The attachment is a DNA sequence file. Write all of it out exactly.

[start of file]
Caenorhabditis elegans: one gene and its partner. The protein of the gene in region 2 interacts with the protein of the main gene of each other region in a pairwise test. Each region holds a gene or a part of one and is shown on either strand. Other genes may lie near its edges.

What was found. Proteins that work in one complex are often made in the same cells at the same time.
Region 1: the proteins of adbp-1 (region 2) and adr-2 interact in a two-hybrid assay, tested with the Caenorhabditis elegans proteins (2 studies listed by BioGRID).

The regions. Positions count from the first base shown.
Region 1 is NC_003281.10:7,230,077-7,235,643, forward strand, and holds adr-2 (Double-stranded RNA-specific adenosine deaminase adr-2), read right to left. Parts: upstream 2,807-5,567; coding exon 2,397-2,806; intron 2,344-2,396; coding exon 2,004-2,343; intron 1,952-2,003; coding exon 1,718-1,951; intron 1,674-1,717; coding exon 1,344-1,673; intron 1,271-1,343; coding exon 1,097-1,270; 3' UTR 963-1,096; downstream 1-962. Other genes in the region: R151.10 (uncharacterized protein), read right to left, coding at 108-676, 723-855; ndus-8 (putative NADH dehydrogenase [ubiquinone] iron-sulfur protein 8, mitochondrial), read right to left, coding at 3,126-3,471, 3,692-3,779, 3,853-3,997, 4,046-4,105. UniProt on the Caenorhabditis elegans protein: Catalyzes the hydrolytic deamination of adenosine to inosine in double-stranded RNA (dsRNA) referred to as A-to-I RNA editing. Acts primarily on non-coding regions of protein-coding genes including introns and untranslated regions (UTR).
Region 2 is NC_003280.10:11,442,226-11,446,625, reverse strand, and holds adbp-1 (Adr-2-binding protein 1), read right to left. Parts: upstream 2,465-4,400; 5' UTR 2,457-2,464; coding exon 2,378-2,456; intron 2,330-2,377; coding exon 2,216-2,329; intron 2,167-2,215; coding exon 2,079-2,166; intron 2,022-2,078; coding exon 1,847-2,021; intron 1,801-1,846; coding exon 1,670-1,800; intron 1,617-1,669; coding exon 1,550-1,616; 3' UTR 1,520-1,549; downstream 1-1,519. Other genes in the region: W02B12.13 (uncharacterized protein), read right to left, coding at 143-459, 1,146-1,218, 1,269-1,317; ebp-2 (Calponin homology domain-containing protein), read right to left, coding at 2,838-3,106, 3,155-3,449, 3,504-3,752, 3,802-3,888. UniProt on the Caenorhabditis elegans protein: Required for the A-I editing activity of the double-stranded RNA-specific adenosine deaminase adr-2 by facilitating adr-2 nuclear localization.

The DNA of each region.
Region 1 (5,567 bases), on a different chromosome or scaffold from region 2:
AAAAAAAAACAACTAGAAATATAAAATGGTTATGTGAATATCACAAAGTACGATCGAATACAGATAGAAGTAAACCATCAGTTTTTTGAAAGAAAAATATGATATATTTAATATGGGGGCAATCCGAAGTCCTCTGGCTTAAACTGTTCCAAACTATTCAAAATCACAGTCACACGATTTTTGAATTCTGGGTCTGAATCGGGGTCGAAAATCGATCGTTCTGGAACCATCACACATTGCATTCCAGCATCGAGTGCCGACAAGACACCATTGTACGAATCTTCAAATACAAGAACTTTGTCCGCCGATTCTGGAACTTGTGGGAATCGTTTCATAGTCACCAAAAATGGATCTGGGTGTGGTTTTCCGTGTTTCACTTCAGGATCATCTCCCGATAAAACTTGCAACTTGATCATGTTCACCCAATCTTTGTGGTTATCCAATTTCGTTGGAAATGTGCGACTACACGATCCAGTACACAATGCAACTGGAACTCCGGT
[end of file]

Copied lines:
Caenorhabditis elegans: one gene and its partner. The protein of the gene in region 2 interacts with the protein of the main gene of each other region in a pairwise test. Each region holds a gene or a part of one and is shown on either strand. Other genes may lie near its edges.

What was found. Proteins that work in one complex are often made in the same cells at the same time.
Region 1: the proteins of adbp-1 (region 2) and adr-2 interact in a two-hybrid assay, tested with the Caenorhabditis elegans proteins (2 studies listed by BioGRID).

The regions. Positions count from the first base shown.
Region 1 is NC_003281.10:7,230,077-7,235,643, forward strand, and holds adr-2 (Double-stranded RNA-specific adenosine deaminase adr-2), read right to left. Parts: upstream 2,807-5,567; coding exon 2,397-2,806; intron 2,344-2,396; coding exon 2,004-2,343; intron 1,952-2,003; coding exon 1,718-1,951; intron 1,674-1,717; coding exon 1,344-1,673; intron 1,271-1,343; coding exon 1,097-1,270; 3' UTR 963-1,096; downstream 1-962. Other genes in the region: R151.10 (uncharacterized protein), read right to left, coding at 108-676, 723-855; ndus-8 (putative NADH dehydrogenase [ubiquinone] iron-sulfur protein 8, mitochondrial), read right to left, coding at 3,126-3,471, 3,692-3,779, 3,853-3,997, 4,046-4,105. UniProt on the Caenorhabditis elegans protein: Catalyzes the hydrolytic deamination of adenosine to inosine in double-stranded RNA (dsRNA) referred to as A-to-I RNA editing. Acts primarily on non-coding regions of protein-coding genes including introns and untranslated regions (UTR).
Region 2 is NC_003280.10:11,442,226-11,446,625, reverse strand, and holds adbp-1 (Adr-2-binding protein 1), read right to left. Parts: upstream 2,465-4,400; 5' UTR 2,457-2,464; coding exon 2,378-2,456; intron 2,330-2,377; coding exon 2,216-2,329; intron 2,167-2,215; coding exon 2,079-2,166; intron 2,022-2,078; coding exon 1,847-2,021; intron 1,801-1,846; coding exon 1,670-1,800; intron 1,617-1,669; coding exon 1,550-1,616; 3' UTR 1,520-1,549; downstream 1-1,519. Other genes in the region: W02B12.13 (uncharacterized protein), read right to left, coding at 143-459, 1,146-1,218, 1,269-1,317; ebp-2 (Calponin homology domain-containing protein), read right to left, coding at 2,838-3,106, 3,155-3,449, 3,504-3,752, 3,802-3,888. UniProt on the Caenorhabditis elegans protein: Required for the A-I editing activity of the double-stranded RNA-specific adenosine deaminase adr-2 by facilitating adr-2 nuclear localization.

The DNA of each region.
Region 1 (5,567 bases), on a different chromosome or scaffold from region 2:
AAAAAAAAACAACTAGAAATATAAAATGGTTATGTGAATATCACAAAGTACGATCGAATACAGATAGAAGTAAACCATCAGTTTTTTGAAAGAAAAATATGATATATTTAATATGGGGGCAATCCGAAGTCCTCTGGCTTAAACTGTTCCAAACTATTCAAAATCACAGTCACACGATTTTTGAATTCTGGGTCTGAATCGGGGTCGAAAATCGATCGTTCTGGAACCATCACACATTGCATTCCAGCATCGAGTGCCGACAAGACACCATTGTACGAATCTTCAAATACAAGAACTTTGTCCGCCGATTCTGGAACTTGTGGGAATCGTTTCATAGTCACCAAAAATGGATCTGGGTGTGGTTTTCCGTGTTTCACTTCAGGATCATCTCCCGATAAAACTTGCAACTTGATCATGTTCACCCAATCTTTGTGGTTATCCAATTTCGTTGGAAATGTGCGACTACACGATCCAGTACACAATGCAACTGGAACTCCGGT